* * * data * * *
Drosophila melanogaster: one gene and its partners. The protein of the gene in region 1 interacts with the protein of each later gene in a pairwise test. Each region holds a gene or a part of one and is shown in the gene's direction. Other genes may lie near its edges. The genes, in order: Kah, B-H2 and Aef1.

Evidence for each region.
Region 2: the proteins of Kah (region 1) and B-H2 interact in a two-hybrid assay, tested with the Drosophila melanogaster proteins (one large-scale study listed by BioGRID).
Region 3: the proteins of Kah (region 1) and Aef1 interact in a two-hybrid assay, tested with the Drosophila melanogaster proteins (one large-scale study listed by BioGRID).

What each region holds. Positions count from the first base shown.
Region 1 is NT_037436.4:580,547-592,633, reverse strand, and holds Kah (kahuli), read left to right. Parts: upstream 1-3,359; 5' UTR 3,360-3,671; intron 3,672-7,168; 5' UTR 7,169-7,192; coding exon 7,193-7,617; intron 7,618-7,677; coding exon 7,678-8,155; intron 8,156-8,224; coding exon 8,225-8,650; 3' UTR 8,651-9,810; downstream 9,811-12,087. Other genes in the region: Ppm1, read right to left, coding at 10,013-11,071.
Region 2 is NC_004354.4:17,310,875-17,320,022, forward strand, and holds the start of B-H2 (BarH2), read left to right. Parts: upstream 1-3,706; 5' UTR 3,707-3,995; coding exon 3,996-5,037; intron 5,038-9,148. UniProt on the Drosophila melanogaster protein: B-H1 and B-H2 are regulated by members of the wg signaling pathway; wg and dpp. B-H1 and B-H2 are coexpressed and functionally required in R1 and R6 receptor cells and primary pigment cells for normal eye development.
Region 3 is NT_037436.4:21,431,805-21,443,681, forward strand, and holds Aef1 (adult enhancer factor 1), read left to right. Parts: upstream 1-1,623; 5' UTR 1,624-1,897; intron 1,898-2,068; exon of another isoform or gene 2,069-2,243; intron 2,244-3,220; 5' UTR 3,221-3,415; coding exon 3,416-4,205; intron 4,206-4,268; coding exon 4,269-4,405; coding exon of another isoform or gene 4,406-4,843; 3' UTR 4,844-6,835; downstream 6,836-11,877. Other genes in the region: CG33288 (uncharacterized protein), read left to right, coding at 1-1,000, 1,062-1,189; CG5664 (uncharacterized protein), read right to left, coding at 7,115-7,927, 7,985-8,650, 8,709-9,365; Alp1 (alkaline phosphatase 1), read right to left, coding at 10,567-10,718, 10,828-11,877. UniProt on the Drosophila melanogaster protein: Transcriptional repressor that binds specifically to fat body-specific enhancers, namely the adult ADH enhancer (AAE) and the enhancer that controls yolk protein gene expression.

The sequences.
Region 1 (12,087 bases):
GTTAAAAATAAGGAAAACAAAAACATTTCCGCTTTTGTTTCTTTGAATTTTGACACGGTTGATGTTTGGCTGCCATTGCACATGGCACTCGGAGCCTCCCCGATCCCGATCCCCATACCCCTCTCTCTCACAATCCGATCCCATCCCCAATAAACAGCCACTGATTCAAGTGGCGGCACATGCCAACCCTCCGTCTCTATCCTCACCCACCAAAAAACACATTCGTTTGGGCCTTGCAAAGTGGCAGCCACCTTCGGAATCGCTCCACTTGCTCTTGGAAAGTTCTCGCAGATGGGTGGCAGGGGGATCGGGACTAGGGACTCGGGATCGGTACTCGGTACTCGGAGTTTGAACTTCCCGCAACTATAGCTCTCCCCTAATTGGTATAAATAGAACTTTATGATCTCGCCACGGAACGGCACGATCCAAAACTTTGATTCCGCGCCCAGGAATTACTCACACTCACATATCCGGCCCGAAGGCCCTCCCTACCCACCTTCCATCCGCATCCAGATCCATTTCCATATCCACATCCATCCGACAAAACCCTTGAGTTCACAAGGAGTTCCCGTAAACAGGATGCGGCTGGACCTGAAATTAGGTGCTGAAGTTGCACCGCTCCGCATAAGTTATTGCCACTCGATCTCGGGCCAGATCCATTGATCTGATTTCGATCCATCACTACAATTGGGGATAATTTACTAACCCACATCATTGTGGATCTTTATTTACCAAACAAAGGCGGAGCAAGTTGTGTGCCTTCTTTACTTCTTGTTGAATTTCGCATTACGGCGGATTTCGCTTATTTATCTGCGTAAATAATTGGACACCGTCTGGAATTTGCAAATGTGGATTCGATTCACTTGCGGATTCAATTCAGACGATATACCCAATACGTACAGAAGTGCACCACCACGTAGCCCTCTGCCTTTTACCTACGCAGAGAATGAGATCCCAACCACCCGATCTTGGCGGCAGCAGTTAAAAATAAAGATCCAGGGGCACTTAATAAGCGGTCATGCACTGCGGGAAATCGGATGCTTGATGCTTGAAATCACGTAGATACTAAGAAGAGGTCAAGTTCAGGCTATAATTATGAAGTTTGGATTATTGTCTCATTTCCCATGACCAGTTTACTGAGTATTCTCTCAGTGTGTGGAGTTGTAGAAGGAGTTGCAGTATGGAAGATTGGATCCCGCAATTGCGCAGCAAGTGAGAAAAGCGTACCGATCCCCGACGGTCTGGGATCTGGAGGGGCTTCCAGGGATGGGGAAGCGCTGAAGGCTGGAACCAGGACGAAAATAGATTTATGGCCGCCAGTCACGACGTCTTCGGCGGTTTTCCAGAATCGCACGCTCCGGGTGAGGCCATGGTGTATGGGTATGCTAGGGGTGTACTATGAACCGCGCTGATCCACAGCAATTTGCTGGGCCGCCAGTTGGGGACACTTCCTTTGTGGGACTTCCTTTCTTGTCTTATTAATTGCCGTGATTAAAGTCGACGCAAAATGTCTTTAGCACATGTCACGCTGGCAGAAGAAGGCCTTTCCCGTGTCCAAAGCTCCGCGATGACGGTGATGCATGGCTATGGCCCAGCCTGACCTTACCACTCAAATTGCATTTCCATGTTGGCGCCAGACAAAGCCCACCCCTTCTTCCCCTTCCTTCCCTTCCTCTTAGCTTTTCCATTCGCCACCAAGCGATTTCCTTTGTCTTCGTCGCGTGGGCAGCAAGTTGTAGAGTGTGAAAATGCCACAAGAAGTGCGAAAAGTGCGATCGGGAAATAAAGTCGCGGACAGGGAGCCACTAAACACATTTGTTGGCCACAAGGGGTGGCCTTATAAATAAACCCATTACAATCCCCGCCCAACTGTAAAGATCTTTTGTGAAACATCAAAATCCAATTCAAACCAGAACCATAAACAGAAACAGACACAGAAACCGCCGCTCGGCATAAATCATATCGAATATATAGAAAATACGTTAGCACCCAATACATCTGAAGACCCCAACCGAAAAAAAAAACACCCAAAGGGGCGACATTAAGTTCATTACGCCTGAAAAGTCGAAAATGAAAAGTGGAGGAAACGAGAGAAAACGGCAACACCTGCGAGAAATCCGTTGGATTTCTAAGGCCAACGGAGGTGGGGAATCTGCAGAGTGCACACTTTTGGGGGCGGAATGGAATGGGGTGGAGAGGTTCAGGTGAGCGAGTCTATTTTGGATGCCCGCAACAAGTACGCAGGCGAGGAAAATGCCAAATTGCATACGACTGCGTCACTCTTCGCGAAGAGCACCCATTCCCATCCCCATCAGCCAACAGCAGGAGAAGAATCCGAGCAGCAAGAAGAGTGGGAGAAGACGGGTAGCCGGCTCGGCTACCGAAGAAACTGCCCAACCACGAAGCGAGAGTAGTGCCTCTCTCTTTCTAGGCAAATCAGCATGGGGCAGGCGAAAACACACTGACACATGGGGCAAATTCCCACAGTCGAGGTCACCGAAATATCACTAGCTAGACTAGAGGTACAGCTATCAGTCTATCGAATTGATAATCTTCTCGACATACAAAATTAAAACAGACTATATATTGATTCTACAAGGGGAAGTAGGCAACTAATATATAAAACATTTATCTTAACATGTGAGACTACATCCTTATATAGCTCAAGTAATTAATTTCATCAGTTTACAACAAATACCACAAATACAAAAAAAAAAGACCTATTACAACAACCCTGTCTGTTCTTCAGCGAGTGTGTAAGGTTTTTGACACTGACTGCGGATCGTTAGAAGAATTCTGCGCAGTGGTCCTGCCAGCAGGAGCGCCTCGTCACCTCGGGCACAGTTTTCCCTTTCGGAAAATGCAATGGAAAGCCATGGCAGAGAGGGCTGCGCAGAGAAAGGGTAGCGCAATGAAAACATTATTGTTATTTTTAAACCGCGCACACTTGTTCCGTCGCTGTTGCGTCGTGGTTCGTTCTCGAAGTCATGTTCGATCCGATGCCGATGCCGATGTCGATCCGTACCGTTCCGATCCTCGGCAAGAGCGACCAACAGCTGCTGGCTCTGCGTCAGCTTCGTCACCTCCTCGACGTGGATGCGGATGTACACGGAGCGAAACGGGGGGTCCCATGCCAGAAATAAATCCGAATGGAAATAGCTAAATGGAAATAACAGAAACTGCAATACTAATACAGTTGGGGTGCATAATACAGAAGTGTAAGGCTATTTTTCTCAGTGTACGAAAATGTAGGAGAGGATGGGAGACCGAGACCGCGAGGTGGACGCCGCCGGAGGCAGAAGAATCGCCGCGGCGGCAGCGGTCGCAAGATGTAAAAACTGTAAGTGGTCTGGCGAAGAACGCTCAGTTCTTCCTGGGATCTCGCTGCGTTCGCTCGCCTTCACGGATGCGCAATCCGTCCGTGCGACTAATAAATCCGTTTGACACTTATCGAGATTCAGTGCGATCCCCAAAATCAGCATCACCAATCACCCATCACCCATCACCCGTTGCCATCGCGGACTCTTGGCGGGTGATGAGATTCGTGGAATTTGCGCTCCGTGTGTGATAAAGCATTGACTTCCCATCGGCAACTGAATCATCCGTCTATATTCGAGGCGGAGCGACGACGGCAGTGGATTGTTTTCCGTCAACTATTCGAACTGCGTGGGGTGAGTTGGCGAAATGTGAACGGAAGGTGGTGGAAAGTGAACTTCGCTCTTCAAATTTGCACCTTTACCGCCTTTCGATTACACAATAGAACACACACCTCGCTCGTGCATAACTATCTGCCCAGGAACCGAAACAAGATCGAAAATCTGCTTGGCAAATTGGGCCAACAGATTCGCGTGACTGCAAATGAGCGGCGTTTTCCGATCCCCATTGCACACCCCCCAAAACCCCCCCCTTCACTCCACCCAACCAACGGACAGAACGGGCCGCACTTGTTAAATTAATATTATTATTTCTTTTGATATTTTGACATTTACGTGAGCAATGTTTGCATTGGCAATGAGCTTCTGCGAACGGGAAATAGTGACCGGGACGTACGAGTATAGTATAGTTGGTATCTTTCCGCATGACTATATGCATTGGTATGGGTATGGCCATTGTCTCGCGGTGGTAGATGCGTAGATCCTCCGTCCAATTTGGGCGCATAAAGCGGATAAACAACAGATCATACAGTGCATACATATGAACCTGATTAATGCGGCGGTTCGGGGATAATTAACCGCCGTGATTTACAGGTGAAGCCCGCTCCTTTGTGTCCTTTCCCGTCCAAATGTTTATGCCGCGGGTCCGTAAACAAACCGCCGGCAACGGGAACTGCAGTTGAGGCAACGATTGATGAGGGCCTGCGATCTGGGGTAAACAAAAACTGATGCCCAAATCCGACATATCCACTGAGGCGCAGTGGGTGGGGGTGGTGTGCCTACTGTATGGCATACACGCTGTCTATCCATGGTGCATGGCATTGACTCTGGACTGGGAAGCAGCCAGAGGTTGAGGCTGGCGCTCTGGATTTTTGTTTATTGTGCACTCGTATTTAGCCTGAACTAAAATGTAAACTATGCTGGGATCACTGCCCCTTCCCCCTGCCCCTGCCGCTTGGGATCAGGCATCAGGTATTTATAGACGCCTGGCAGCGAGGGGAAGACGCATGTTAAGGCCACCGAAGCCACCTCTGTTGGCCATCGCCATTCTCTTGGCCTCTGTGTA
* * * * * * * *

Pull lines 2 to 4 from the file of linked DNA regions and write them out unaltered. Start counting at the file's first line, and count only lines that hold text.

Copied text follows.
Evidence for each region.
Region 2: the proteins of Kah (region 1) and B-H2 interact in a two-hybrid assay, tested with the Drosophila melanogaster proteins (one large-scale study listed by BioGRID).
Region 3: the proteins of Kah (region 1) and Aef1 interact in a two-hybrid assay, tested with the Drosophila melanogaster proteins (one large-scale study listed by BioGRID).